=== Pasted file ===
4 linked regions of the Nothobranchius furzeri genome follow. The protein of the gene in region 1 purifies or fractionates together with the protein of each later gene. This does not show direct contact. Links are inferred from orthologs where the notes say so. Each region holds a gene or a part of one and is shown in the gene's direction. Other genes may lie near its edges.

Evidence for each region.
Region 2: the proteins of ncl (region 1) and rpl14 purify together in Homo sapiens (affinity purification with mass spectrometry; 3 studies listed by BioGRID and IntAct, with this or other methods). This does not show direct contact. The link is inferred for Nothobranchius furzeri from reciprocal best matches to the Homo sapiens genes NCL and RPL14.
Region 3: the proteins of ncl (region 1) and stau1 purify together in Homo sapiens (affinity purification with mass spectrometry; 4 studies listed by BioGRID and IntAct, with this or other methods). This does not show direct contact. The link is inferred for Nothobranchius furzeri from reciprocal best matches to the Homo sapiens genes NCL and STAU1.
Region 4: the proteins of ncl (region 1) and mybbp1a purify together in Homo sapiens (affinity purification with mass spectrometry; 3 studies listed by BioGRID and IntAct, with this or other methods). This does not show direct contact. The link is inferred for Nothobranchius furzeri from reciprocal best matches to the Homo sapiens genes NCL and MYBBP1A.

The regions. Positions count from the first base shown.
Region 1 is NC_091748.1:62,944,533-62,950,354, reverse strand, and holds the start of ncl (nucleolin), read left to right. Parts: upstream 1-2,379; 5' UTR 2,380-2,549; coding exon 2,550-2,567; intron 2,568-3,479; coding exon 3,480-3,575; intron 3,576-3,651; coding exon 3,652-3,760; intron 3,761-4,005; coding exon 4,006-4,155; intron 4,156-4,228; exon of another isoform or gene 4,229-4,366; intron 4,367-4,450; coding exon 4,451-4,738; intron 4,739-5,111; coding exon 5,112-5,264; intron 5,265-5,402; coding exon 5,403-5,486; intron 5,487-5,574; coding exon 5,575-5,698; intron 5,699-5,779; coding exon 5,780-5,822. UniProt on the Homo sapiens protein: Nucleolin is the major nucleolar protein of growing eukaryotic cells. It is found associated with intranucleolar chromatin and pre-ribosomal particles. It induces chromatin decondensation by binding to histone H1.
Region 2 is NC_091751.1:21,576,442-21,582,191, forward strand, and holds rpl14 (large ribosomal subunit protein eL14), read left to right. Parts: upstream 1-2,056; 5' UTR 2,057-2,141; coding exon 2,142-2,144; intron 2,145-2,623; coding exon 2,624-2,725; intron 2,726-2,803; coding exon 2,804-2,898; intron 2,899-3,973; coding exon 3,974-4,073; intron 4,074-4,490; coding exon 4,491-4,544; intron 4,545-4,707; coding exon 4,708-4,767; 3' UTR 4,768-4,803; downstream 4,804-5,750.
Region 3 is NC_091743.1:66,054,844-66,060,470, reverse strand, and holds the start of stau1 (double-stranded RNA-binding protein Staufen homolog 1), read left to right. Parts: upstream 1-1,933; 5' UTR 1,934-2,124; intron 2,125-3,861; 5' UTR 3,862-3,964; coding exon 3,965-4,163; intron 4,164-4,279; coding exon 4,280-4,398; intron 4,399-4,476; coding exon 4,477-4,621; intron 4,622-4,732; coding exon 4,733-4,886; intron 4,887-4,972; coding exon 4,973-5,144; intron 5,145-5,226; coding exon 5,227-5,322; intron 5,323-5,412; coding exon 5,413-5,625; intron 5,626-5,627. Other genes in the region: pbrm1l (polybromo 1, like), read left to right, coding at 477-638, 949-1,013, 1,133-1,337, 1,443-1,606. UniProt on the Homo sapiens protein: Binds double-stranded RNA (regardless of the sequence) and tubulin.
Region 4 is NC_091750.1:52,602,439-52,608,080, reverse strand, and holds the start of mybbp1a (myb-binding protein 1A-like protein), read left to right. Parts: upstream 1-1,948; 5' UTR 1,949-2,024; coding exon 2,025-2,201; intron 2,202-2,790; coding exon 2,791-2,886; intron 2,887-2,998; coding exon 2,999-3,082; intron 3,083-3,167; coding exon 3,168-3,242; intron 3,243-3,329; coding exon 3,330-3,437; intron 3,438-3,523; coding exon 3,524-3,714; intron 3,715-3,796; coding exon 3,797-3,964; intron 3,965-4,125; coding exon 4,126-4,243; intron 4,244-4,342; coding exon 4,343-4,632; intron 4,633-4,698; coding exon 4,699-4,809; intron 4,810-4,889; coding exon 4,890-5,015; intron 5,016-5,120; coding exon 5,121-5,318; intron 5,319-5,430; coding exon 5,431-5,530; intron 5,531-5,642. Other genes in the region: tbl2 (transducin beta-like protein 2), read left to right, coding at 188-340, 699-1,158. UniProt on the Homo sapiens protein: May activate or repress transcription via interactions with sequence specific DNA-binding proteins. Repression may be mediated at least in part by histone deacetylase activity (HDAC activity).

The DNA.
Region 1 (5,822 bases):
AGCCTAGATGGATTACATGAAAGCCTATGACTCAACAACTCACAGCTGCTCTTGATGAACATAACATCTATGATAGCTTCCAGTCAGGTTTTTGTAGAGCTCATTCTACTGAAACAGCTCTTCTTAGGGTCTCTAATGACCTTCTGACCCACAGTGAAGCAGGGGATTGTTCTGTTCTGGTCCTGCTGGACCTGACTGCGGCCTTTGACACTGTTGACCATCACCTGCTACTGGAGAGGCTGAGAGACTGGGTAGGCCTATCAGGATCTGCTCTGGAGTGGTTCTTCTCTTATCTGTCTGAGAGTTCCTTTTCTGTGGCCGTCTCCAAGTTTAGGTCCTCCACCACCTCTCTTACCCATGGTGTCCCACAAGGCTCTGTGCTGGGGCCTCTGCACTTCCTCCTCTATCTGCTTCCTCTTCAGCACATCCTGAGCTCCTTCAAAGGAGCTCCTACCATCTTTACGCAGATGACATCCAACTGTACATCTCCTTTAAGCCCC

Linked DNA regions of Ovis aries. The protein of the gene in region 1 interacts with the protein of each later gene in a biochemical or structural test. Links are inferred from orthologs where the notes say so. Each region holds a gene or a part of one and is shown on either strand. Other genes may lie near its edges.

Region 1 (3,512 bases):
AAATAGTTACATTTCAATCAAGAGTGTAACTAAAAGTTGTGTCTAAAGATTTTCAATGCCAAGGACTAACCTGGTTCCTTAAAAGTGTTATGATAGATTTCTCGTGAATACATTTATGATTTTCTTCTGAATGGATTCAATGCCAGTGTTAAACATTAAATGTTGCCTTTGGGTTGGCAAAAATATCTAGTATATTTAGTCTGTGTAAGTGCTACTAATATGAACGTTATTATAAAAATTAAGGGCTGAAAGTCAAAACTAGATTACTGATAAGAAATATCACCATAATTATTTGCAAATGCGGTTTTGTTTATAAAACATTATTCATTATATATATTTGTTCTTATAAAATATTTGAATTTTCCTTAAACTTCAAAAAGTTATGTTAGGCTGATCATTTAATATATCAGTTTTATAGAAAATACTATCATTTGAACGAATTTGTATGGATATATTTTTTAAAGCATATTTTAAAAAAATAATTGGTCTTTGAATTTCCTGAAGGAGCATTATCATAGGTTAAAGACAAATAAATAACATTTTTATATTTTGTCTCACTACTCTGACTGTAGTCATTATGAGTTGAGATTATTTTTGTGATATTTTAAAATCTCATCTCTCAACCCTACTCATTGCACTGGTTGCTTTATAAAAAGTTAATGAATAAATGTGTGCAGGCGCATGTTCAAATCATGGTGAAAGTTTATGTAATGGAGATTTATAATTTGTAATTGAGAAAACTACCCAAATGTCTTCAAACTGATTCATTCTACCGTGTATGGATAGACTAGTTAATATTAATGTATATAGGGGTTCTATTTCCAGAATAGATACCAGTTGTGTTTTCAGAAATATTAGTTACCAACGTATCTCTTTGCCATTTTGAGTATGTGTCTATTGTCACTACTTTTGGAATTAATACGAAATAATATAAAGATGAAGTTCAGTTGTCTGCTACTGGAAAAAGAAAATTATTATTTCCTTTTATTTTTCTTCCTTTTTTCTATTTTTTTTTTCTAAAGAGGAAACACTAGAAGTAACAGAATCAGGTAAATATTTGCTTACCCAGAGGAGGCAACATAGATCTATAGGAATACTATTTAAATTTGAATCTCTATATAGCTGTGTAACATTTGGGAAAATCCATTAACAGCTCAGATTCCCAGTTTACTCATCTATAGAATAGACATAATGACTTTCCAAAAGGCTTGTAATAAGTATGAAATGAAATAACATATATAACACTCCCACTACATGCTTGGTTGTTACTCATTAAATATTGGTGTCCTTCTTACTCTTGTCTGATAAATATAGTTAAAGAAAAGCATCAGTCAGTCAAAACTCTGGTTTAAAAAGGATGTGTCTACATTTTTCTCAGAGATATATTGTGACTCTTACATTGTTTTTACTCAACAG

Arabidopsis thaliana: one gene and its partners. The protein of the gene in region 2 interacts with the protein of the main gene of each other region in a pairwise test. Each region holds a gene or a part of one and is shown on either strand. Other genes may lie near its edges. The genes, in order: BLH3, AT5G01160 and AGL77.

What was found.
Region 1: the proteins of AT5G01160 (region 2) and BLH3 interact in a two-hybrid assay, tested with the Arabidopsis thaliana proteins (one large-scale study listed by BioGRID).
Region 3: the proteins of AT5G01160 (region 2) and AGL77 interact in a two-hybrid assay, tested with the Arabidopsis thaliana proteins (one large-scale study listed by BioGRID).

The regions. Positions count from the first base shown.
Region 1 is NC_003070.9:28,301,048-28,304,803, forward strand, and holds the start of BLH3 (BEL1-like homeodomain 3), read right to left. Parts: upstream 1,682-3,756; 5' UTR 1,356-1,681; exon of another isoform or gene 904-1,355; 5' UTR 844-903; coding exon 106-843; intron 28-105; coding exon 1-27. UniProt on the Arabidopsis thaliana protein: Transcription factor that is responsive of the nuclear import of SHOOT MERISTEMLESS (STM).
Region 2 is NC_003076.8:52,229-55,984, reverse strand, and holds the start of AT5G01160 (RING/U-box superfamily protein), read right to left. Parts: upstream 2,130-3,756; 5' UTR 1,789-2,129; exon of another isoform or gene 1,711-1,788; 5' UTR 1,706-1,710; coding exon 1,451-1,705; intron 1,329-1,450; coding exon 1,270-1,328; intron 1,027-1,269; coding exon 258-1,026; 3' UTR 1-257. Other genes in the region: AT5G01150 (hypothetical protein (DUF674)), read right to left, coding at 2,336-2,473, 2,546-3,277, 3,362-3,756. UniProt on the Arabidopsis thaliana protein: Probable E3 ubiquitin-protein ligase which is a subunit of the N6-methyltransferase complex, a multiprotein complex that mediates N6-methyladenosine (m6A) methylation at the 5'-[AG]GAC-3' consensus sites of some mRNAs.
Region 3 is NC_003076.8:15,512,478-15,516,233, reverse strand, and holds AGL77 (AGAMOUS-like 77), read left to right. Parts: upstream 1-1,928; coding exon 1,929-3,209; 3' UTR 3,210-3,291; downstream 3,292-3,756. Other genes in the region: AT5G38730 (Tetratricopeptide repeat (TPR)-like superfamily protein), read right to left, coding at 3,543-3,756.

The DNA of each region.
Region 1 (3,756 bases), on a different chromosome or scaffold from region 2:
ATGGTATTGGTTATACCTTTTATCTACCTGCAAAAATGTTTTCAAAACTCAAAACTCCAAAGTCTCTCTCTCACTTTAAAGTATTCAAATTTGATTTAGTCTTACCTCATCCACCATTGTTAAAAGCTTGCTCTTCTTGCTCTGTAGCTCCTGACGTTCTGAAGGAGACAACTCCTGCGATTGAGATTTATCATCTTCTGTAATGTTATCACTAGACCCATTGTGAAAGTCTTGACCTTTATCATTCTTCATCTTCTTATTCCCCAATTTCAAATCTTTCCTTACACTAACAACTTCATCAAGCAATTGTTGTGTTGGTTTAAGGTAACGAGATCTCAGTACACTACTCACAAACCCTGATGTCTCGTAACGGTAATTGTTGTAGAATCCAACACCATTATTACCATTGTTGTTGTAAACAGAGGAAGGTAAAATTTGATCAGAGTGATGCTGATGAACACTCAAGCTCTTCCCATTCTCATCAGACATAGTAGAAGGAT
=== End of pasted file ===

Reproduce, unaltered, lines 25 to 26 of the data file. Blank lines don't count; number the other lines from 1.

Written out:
The DNA of each region.
Region 1 (3,756 bases), on a different chromosome or scaffold from region 2: